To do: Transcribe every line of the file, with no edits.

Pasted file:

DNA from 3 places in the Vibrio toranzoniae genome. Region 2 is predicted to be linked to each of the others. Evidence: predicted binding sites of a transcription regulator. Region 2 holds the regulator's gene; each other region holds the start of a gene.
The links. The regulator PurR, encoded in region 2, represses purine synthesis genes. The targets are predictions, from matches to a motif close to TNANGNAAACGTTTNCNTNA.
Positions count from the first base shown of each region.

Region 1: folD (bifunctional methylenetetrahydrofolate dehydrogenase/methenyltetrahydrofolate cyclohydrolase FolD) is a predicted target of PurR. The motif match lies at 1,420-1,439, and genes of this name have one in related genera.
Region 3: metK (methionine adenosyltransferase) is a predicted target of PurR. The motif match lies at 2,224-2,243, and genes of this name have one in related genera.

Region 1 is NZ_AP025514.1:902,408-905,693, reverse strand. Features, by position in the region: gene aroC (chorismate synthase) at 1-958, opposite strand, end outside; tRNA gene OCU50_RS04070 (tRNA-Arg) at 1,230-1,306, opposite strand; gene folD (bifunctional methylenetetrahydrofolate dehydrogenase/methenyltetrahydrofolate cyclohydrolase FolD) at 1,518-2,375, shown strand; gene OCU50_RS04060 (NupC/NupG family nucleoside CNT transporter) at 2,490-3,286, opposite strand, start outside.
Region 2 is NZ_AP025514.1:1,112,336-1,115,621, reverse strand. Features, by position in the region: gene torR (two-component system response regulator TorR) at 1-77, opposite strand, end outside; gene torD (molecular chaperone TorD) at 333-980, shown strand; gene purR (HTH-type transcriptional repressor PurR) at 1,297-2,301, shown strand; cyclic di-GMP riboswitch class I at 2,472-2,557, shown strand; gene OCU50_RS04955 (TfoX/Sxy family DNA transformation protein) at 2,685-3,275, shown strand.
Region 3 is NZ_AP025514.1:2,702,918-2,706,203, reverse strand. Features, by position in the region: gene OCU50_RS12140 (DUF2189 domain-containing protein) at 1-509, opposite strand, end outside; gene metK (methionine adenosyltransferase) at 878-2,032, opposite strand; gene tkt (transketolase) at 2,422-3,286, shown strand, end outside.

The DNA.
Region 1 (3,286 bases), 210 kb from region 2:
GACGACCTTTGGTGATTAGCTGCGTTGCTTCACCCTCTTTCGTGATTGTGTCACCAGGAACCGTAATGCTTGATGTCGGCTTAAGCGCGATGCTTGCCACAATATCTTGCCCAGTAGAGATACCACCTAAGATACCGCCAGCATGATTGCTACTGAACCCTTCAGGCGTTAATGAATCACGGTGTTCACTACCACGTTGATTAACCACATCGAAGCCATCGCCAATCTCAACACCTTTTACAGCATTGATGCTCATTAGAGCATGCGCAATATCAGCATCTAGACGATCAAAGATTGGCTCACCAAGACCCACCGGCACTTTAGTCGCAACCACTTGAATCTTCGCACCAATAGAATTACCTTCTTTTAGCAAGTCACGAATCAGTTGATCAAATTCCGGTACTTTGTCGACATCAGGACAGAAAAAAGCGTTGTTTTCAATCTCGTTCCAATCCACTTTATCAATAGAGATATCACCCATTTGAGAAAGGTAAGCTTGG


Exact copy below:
DNA from 3 places in the Vibrio toranzoniae genome. Region 2 is predicted to be linked to each of the others. Evidence: predicted binding sites of a transcription regulator. Region 2 holds the regulator's gene; each other region holds the start of a gene.
The links. The regulator PurR, encoded in region 2, represses purine synthesis genes. The targets are predictions, from matches to a motif close to TNANGNAAACGTTTNCNTNA.
Positions count from the first base shown of each region.

Region 1: folD (bifunctional methylenetetrahydrofolate dehydrogenase/methenyltetrahydrofolate cyclohydrolase FolD) is a predicted target of PurR. The motif match lies at 1,420-1,439, and genes of this name have one in related genera.
Region 3: metK (methionine adenosyltransferase) is a predicted target of PurR. The motif match lies at 2,224-2,243, and genes of this name have one in related genera.

Region 1 is NZ_AP025514.1:902,408-905,693, reverse strand. Features, by position in the region: gene aroC (chorismate synthase) at 1-958, opposite strand, end outside; tRNA gene OCU50_RS04070 (tRNA-Arg) at 1,230-1,306, opposite strand; gene folD (bifunctional methylenetetrahydrofolate dehydrogenase/methenyltetrahydrofolate cyclohydrolase FolD) at 1,518-2,375, shown strand; gene OCU50_RS04060 (NupC/NupG family nucleoside CNT transporter) at 2,490-3,286, opposite strand, start outside.
Region 2 is NZ_AP025514.1:1,112,336-1,115,621, reverse strand. Features, by position in the region: gene torR (two-component system response regulator TorR) at 1-77, opposite strand, end outside; gene torD (molecular chaperone TorD) at 333-980, shown strand; gene purR (HTH-type transcriptional repressor PurR) at 1,297-2,301, shown strand; cyclic di-GMP riboswitch class I at 2,472-2,557, shown strand; gene OCU50_RS04955 (TfoX/Sxy family DNA transformation protein) at 2,685-3,275, shown strand.
Region 3 is NZ_AP025514.1:2,702,918-2,706,203, reverse strand. Features, by position in the region: gene OCU50_RS12140 (DUF2189 domain-containing protein) at 1-509, opposite strand, end outside; gene metK (methionine adenosyltransferase) at 878-2,032, opposite strand; gene tkt (transketolase) at 2,422-3,286, shown strand, end outside.

The DNA.
Region 1 (3,286 bases), 210 kb from region 2:
GACGACCTTTGGTGATTAGCTGCGTTGCTTCACCCTCTTTCGTGATTGTGTCACCAGGAACCGTAATGCTTGATGTCGGCTTAAGCGCGATGCTTGCCACAATATCTTGCCCAGTAGAGATACCACCTAAGATACCGCCAGCATGATTGCTACTGAACCCTTCAGGCGTTAATGAATCACGGTGTTCACTACCACGTTGATTAACCACATCGAAGCCATCGCCAATCTCAACACCTTTTACAGCATTGATGCTCATTAGAGCATGCGCAATATCAGCATCTAGACGATCAAAGATTGGCTCACCAAGACCCACCGGCACTTTAGTCGCAACCACTTGAATCTTCGCACCAATAGAATTACCTTCTTTTAGCAAGTCACGAATCAGTTGATCAAATTCCGGTACTTTGTCGACATCAGGACAGAAAAAAGCGTTGTTTTCAATCTCGTTCCAATCCACTTTATCAATAGAGATATCACCCATTTGAGAAAGGTAAGCTTGG